We come in all shapes and sizes. We were born throughout a multitude of decades. Some of us wear old t-shirts with athletic shorts and write in tattered notebooks while others wear rose colored sunglasses and edit our words on a tablet screen. Some of us have children, have been married for years – others are single, and maybe forever. We have no definitive markings, we are not all part of a community. In fact, what makes us great is the fact that none of us are truly alike. But at the end of the day, or in the morning, or sometime during the afternoon, we choose to let words out. We write them, we type them, we speak them into our phones. We are writers, and that’s what makes us one.
I don’t believe I’ve ever thought of myself as a Writer. A blogger, sure, that took some getting used to. But if nobody knows and nobody reads, then what right do we have to assume the title?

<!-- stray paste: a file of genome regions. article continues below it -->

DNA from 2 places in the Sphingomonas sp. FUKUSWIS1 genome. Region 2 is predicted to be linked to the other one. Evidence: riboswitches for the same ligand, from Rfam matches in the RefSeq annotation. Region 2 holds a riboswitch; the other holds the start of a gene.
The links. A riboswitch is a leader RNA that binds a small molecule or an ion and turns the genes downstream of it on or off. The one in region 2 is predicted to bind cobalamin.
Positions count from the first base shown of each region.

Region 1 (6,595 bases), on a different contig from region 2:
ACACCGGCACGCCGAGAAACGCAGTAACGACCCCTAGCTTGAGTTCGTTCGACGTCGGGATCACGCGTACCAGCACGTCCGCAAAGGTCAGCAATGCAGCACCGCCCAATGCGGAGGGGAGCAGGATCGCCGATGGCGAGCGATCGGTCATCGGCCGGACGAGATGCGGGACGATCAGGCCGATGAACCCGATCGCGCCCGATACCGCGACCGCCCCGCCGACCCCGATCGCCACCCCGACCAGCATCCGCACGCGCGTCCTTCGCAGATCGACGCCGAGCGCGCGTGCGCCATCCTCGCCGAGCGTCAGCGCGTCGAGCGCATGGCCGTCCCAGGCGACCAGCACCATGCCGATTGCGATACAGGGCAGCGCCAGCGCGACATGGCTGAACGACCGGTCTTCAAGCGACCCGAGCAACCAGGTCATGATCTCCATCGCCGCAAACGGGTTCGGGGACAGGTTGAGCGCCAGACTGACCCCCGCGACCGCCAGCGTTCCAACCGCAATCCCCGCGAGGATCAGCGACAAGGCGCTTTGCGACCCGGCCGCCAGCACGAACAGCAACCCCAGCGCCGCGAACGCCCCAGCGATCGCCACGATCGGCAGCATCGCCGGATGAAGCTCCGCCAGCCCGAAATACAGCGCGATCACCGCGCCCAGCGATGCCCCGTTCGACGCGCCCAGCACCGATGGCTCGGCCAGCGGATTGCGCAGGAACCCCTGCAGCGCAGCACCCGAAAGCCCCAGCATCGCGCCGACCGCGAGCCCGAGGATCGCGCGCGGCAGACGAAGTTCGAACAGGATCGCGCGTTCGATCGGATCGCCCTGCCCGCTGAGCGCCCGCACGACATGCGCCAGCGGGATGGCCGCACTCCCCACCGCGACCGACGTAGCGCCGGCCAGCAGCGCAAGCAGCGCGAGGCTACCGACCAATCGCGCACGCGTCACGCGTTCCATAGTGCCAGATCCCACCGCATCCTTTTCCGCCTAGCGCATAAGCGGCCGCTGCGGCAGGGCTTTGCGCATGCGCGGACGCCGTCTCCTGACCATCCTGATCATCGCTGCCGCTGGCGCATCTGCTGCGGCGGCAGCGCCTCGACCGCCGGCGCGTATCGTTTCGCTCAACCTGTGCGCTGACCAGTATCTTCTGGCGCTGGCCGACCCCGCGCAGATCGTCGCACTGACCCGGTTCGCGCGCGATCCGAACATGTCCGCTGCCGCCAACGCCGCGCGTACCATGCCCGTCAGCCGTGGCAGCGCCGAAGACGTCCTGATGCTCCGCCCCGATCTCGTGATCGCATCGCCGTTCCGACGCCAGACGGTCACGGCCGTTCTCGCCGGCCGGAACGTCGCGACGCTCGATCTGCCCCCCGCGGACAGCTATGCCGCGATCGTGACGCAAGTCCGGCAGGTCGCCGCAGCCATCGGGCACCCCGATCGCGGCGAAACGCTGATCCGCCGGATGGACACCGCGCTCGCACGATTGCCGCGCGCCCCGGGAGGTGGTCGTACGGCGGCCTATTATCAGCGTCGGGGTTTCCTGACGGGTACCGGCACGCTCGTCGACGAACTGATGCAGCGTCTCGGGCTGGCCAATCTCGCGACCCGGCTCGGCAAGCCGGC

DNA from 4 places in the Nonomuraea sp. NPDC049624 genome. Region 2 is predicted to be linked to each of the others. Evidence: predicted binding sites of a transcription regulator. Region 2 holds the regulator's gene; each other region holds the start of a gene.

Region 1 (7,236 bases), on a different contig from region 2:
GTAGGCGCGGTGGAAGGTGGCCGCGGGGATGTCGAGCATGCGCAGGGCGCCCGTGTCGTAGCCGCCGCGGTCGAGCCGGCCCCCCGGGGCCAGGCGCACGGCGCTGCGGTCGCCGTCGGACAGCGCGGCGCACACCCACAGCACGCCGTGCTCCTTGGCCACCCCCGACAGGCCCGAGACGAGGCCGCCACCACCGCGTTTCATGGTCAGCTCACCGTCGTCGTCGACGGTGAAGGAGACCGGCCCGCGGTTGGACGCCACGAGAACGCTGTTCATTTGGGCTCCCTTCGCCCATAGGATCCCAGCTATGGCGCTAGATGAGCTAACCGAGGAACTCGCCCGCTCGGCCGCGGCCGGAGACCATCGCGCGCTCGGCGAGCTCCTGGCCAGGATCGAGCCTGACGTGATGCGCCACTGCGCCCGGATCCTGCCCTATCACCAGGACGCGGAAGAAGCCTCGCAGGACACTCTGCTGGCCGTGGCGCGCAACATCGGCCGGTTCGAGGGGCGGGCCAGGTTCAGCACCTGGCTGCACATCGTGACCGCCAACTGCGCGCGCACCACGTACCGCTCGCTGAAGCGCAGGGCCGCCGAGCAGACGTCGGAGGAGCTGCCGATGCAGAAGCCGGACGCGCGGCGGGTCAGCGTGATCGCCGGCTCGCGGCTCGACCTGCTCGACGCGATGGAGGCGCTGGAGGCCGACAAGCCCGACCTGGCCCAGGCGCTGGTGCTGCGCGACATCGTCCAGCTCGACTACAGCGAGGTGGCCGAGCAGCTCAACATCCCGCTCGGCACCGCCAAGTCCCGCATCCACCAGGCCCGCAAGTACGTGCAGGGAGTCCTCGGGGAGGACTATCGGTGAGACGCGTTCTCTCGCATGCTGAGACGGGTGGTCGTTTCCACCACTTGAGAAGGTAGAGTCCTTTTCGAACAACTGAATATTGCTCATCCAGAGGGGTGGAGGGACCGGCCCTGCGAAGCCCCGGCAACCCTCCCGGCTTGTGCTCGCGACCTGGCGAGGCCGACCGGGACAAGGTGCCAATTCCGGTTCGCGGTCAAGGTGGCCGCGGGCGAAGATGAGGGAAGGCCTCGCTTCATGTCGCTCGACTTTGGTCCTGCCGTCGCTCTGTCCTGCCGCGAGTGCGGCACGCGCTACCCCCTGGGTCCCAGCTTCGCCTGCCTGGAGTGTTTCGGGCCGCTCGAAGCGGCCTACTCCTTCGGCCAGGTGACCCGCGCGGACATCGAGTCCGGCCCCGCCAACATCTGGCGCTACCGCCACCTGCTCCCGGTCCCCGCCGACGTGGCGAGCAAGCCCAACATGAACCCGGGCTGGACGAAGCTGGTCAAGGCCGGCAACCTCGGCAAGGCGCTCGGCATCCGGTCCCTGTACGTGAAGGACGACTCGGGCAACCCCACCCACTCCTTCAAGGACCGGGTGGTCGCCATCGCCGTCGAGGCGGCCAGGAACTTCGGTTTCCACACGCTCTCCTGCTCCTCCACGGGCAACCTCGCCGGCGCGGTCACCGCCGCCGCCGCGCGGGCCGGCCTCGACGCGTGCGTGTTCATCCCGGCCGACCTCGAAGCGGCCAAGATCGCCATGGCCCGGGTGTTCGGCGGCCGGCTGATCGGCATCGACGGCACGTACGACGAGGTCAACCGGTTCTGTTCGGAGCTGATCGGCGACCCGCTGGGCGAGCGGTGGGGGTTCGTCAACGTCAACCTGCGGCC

At this new job, I’ve been lightly chastised when I try to disclaim myself as one of this community. I don’t do it out of shame or even in some wild game of trying to gain acknowledgement or encouragement from others. It’s just that I simply don’t consider myself worthy enough to bear the title.
But of all the writers I’ve met over the course of the last month or so, very few of them are making a living from it. Which is the same as me. They may have been at it for longer, they may be more committed to it as a daily practice….but we are all in the same boat. At least in that respect.
I have every right to brand myself a Writer. a Poet. an Author. an Essayist.
And I feel more encouraged to pursue it now, knowing that I don’t have to be Someone to be Something. Writing is basically a crazy dream, akin to pursuing the music business or a full-time, high up position at Disney World. And it’s okay to follow a dream. Even if it’s not paying your bills. (So long as something is.) For once, I’m in a position where I can pursue this passion without having to worry about my financial position, because pursuing it is what makes me relevant. It’s what makes me worthy. It’s what makes me a part of the network, even if I wasn’t aware that there was one I was missing out on.